Steve lays in the large athletic tub, repeatedly flexing the muscles in his arms and legs, breathing in counted measures.
Catherine takes the bucket of ice and pours the contents over Steve's body, filling the tub to the brim. He closes his eyes, his brain yelling at him to quit, get the hell out of the freezing water, but Steve ignores the panic, pushes away the fear, thinks only of how nice it'll be to put on dry cloths and crawl into bed, under the warm covers, soaking in Danny’s body heat.
“Ten more minutes,” Catherine says. “You can do it.”
Steve’s teeth begin chattering, but he doesn’t think about it, he only imagines warm sunshine on his face, the sand under his toes, and beautiful blue skies.
The last week before he begins formal training, Steve volunteers to work with the SWAT Team.
“We just cracked a giant drug ring and now you want to go play sniper?” Danny complains. “Would it hurt to do paperwork the last few days before you go jumping out of airplanes? Are you that much of an adrenaline junkie?”
But Steve can't back away from the pressure of being on the edge, not so close to mission prep. He needs the constant stimuli, the feeling of overwhelming danger, the release of cortisol and endorphins.
Because if he can keep his palms from sweating and his heart steady when facing a gunmen with a hostage, then he's conquered a biological response forged over millions of years of human evolution.
So, he inhales deeply for four seconds, then exhales, reducing his pulse-rate before entering the warehouse completely calm.
The night before his deployment, Steve drinks a beer outside on the lanai while Chin mans the grill and Kono and Catherine throw a Frisbee. He's loose limbed and relaxed in his chair, the bottle loose between his fingers.
Danny wanders over with his own Longboard and sits in the chair next to Steve, looking wary and nervous. “You doing, okay? I mean, it looks like you are. If I didn’t know you were boarding a plane to lands unknown, I would think you were going on vacation.”
“I'm fine. And I'm going to be fine when the mission is complete.”
“Yeah, you should be. With all the crazy training and all. I mean, you're prepared, right? It's been almost three years since you were last active and well...”
Steve puts the beer in the sand and rests his elbows on his knees and looks at Danny, gives him one hundred percent of the attention he deserves. “I'm actually doing the most important thing I need to prepare to get through what lies ahead.”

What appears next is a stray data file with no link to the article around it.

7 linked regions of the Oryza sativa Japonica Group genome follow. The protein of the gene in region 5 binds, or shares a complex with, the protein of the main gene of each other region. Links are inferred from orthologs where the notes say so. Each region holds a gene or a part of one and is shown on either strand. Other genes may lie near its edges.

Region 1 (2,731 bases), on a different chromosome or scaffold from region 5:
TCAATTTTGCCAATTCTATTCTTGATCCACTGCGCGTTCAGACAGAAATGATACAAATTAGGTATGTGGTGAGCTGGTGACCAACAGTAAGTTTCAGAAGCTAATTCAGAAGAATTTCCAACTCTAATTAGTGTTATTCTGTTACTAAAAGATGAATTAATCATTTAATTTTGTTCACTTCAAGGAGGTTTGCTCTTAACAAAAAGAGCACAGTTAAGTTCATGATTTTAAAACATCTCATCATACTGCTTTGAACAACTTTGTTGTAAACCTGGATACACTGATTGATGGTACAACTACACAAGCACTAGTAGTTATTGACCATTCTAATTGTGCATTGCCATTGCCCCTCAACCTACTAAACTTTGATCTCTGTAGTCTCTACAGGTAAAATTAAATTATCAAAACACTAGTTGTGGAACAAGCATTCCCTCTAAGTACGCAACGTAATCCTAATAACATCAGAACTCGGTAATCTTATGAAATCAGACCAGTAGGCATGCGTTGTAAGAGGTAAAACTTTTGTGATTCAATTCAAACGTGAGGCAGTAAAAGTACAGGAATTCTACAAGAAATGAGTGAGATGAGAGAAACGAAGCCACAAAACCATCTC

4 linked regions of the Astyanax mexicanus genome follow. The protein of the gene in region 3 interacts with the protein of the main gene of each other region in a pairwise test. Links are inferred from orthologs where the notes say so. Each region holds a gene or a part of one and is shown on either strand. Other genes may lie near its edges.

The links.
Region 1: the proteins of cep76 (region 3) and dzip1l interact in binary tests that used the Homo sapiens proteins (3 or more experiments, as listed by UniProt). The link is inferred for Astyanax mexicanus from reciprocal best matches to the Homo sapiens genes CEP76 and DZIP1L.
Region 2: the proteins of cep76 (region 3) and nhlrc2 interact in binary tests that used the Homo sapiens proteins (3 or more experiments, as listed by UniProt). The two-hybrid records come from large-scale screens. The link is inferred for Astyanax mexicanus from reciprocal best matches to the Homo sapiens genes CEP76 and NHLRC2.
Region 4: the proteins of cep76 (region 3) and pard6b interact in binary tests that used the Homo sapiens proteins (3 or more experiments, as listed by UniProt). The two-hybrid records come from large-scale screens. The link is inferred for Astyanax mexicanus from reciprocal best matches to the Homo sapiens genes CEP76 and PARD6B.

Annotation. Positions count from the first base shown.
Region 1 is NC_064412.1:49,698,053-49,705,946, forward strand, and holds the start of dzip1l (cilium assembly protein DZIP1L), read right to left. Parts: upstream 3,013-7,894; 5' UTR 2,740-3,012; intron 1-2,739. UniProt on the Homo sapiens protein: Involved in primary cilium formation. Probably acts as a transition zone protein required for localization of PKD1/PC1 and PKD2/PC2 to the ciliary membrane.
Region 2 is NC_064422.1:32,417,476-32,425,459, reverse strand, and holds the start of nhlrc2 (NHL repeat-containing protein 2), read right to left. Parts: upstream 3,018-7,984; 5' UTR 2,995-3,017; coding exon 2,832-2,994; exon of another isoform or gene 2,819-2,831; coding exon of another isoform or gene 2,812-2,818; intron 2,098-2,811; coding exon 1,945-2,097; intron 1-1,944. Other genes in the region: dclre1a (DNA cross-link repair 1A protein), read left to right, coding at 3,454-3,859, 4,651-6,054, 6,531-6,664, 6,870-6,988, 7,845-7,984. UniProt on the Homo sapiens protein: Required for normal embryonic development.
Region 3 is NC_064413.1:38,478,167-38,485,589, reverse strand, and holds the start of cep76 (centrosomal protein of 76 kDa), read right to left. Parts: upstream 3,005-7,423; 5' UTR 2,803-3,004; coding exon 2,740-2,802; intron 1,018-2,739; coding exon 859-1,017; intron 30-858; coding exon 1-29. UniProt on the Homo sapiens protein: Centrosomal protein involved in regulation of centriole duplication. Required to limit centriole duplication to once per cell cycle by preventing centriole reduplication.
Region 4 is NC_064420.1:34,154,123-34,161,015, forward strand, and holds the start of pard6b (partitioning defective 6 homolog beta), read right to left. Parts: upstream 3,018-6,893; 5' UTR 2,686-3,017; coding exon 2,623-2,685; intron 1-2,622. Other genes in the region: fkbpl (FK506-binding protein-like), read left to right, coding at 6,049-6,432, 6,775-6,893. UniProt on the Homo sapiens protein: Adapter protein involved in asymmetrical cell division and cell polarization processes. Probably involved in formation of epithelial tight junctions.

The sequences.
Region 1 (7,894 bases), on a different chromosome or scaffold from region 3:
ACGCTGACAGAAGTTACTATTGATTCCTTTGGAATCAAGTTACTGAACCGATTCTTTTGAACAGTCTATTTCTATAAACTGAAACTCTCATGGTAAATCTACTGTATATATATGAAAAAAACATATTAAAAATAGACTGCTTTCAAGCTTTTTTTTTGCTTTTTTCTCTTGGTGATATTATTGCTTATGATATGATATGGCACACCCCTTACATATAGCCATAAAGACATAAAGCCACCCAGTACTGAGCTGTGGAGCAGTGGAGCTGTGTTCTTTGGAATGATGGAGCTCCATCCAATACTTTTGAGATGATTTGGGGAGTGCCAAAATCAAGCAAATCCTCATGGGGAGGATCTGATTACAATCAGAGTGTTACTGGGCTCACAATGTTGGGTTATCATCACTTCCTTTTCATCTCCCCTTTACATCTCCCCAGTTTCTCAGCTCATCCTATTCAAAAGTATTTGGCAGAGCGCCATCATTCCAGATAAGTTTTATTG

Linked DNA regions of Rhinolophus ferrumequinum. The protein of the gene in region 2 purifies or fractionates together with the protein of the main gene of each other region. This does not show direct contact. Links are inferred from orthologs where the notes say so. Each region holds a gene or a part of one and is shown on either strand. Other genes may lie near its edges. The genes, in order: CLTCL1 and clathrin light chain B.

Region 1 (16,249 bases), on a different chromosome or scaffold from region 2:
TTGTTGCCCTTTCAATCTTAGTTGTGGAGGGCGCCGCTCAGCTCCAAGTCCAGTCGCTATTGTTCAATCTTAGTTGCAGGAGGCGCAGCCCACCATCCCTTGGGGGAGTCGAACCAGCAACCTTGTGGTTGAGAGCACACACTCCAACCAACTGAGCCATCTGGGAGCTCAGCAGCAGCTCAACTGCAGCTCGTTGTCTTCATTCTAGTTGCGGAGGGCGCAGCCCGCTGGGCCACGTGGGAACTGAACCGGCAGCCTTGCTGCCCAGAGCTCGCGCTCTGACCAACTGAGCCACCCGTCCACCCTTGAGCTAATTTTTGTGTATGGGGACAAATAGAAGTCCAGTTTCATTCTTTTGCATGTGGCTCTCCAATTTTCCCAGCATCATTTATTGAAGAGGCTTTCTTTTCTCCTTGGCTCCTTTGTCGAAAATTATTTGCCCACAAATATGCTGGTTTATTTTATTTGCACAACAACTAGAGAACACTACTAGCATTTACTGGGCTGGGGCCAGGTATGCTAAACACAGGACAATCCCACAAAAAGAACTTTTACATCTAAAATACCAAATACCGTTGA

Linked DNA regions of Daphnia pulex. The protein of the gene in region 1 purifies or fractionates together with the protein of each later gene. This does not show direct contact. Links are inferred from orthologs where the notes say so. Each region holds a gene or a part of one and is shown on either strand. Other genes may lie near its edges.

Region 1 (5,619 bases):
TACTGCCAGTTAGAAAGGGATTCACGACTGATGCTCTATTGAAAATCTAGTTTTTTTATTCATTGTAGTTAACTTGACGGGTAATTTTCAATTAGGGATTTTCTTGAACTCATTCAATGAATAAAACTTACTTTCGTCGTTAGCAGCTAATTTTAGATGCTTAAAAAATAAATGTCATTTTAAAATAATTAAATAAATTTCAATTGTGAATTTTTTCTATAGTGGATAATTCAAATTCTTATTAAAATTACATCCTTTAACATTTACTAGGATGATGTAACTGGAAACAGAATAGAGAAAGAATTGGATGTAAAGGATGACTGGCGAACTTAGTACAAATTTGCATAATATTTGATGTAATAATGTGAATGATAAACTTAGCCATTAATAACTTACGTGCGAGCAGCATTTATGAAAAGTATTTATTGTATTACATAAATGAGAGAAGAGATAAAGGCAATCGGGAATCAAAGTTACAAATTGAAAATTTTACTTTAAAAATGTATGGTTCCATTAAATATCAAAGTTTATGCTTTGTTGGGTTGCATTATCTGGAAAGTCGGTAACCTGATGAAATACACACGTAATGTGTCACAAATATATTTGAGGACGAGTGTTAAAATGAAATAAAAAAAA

“Creating my trigger.”
“Your trigger? Isn’t that a bad thing?”
“Not always. I'm creating a mental portrait, so to speak.” Steve gazes at Danny's stubbled cheeks, at the eye crinkles he loves to kiss. “It's what I'll use to ignite all my conditioning in order to survive. The one thing that'll make me want to live, no matter what comes my way.”
Danny goes slack-jawed, staring at Steve with such fondness it makes his chest ache.
Steve licks his lips and clears his throat. “When I was going through BUD/S, my trigger was seeing myself walking across the stage at graduation knowing I had accomplished what I worked so hard to achieve -- that image made me endure. But once I earned my own SEAL team and took on the responsibility of leading men into life-threatening situations, my trigger was the image of all my men returning from a mission unharmed.”
“It's coming home to my family,” Steve says, waving his hand around. “To Chin, Kono, Catherine, and to you. The image of everyone laughing and smiling right now -- I will live and endure anything for this."
Steve smiles when Danny leans over and envelops Steve with his arms, squeezing him with all of his strength and all of Danny's beautiful, beautiful heart. Steve commits it all -- the physical weight of Danny’s love, the taste of his mouth and lips -- to memory.
He forges a new happy place, one that will get him through anything.
In response to my Dec Meme. Stellarmeadow asked me -What would Steve go through mentally now if he was suddenly recalled to an assignment with the Navy?